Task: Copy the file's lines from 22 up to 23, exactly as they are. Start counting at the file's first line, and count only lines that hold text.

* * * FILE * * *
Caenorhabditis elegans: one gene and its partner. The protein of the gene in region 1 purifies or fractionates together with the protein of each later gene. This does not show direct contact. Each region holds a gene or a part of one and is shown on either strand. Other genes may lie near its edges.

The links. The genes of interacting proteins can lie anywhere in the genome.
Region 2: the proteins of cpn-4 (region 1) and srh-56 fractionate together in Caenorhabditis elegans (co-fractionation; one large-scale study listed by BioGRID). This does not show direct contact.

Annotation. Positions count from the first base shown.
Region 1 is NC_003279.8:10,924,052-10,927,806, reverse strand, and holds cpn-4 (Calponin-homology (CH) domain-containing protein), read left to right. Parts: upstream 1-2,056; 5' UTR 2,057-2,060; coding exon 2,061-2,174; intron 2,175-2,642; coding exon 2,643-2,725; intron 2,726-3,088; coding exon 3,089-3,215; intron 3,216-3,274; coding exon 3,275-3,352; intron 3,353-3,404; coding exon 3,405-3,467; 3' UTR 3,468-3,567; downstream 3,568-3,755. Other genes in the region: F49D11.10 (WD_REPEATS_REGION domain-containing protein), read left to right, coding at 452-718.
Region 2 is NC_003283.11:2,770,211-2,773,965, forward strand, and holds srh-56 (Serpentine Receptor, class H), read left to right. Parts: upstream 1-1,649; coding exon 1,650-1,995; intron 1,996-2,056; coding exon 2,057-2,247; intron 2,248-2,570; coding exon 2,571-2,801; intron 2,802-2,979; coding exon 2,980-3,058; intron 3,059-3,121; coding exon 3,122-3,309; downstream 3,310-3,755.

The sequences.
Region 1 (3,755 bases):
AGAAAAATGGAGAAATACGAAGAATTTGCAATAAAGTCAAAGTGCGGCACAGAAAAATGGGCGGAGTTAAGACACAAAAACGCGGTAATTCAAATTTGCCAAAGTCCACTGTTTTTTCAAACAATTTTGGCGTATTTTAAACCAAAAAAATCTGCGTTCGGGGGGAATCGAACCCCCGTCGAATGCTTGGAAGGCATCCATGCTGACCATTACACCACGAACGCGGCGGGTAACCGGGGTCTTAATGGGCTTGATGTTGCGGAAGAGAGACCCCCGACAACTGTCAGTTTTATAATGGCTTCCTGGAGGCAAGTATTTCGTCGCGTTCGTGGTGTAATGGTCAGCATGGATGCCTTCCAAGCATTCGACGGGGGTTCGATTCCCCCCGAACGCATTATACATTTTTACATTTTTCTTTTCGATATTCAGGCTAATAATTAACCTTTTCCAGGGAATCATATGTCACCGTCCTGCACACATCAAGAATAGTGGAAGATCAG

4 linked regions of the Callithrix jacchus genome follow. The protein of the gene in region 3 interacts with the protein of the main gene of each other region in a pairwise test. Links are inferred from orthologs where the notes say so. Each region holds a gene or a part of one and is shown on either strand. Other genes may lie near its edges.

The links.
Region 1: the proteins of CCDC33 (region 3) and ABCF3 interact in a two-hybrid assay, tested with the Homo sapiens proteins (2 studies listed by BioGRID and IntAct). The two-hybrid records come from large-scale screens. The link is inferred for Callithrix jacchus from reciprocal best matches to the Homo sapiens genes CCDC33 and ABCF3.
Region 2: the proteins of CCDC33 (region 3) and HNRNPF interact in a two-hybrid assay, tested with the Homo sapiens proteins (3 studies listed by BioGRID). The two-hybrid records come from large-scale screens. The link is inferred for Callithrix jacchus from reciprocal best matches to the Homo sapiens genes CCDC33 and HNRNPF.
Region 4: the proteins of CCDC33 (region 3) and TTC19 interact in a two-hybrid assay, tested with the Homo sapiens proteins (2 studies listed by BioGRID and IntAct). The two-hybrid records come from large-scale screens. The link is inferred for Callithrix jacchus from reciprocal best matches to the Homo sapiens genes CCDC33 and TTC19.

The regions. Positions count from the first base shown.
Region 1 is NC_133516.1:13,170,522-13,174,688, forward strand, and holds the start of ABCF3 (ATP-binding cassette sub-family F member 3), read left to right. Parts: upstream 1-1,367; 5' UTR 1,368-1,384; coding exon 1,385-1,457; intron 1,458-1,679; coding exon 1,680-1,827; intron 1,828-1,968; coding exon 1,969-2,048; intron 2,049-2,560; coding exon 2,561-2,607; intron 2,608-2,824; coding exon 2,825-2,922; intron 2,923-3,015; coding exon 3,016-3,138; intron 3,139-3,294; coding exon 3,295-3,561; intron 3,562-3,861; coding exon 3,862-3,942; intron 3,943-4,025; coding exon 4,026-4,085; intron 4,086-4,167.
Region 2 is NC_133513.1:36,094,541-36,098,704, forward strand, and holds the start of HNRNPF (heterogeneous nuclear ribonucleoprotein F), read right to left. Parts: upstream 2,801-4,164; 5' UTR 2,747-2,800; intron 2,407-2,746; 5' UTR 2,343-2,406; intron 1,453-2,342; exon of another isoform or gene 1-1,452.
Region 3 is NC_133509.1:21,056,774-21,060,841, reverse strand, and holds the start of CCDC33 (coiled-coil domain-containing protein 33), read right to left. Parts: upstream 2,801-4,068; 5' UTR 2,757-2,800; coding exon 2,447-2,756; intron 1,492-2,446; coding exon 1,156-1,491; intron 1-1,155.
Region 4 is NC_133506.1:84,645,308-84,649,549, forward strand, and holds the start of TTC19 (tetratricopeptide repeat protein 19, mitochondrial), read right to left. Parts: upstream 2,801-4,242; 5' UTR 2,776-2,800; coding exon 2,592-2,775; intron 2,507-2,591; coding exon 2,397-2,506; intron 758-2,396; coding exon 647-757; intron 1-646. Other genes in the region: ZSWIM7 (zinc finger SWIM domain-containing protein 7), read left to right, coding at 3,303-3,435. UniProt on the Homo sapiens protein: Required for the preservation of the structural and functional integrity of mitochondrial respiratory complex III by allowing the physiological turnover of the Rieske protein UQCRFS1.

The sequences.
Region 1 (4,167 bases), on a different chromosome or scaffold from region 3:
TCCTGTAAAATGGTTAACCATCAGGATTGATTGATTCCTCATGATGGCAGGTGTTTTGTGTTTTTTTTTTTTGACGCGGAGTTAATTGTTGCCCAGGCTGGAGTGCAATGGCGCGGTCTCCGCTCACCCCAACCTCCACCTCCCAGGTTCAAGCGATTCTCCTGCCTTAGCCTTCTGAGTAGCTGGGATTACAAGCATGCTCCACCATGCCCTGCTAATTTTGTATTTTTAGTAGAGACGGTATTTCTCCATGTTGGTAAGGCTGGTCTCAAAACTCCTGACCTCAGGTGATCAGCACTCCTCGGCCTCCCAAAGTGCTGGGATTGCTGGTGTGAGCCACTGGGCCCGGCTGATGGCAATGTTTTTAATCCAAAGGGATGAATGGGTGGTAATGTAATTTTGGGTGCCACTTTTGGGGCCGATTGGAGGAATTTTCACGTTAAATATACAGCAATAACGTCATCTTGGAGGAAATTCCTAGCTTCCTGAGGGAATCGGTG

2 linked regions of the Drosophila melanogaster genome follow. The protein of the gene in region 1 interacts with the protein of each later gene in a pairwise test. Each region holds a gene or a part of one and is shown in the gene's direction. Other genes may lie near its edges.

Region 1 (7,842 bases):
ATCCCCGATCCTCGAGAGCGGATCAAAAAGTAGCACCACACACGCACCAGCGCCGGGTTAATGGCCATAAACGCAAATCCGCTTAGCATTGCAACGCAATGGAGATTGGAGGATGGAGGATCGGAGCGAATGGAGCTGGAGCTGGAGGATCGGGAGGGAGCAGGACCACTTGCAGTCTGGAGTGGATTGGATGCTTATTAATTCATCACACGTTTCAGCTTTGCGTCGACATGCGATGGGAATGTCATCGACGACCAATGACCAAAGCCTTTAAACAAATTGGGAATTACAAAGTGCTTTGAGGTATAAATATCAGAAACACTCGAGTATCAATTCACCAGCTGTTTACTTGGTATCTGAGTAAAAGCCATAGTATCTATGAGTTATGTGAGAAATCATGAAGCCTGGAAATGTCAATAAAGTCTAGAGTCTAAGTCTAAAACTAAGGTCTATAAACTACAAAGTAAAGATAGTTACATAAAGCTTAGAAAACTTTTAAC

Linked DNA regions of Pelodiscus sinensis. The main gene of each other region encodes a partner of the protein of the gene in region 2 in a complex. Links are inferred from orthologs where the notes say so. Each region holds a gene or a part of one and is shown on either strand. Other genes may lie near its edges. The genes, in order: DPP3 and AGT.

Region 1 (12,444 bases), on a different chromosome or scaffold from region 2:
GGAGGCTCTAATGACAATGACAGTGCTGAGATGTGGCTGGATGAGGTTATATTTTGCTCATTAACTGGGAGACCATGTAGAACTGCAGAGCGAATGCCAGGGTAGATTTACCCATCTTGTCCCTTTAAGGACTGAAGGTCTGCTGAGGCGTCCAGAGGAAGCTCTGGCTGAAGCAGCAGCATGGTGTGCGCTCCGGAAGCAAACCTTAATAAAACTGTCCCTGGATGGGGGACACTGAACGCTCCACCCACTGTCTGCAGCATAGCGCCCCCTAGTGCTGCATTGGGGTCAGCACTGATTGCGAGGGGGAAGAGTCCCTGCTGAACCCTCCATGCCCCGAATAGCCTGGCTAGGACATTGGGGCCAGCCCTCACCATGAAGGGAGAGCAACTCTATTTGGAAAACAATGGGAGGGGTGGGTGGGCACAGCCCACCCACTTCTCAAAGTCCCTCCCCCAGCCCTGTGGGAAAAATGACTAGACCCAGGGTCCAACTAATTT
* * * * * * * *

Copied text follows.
TCCTGTAAAATGGTTAACCATCAGGATTGATTGATTCCTCATGATGGCAGGTGTTTTGTGTTTTTTTTTTTTGACGCGGAGTTAATTGTTGCCCAGGCTGGAGTGCAATGGCGCGGTCTCCGCTCACCCCAACCTCCACCTCCCAGGTTCAAGCGATTCTCCTGCCTTAGCCTTCTGAGTAGCTGGGATTACAAGCATGCTCCACCATGCCCTGCTAATTTTGTATTTTTAGTAGAGACGGTATTTCTCCATGTTGGTAAGGCTGGTCTCAAAACTCCTGACCTCAGGTGATCAGCACTCCTCGGCCTCCCAAAGTGCTGGGATTGCTGGTGTGAGCCACTGGGCCCGGCTGATGGCAATGTTTTTAATCCAAAGGGATGAATGGGTGGTAATGTAATTTTGGGTGCCACTTTTGGGGCCGATTGGAGGAATTTTCACGTTAAATATACAGCAATAACGTCATCTTGGAGGAAATTCCTAGCTTCCTGAGGGAATCGGTG

2 linked regions of the Drosophila melanogaster genome follow. The protein of the gene in region 1 interacts with the protein of each later gene in a pairwise test. Each region holds a gene or a part of one and is shown in the gene's direction. Other genes may lie near its edges.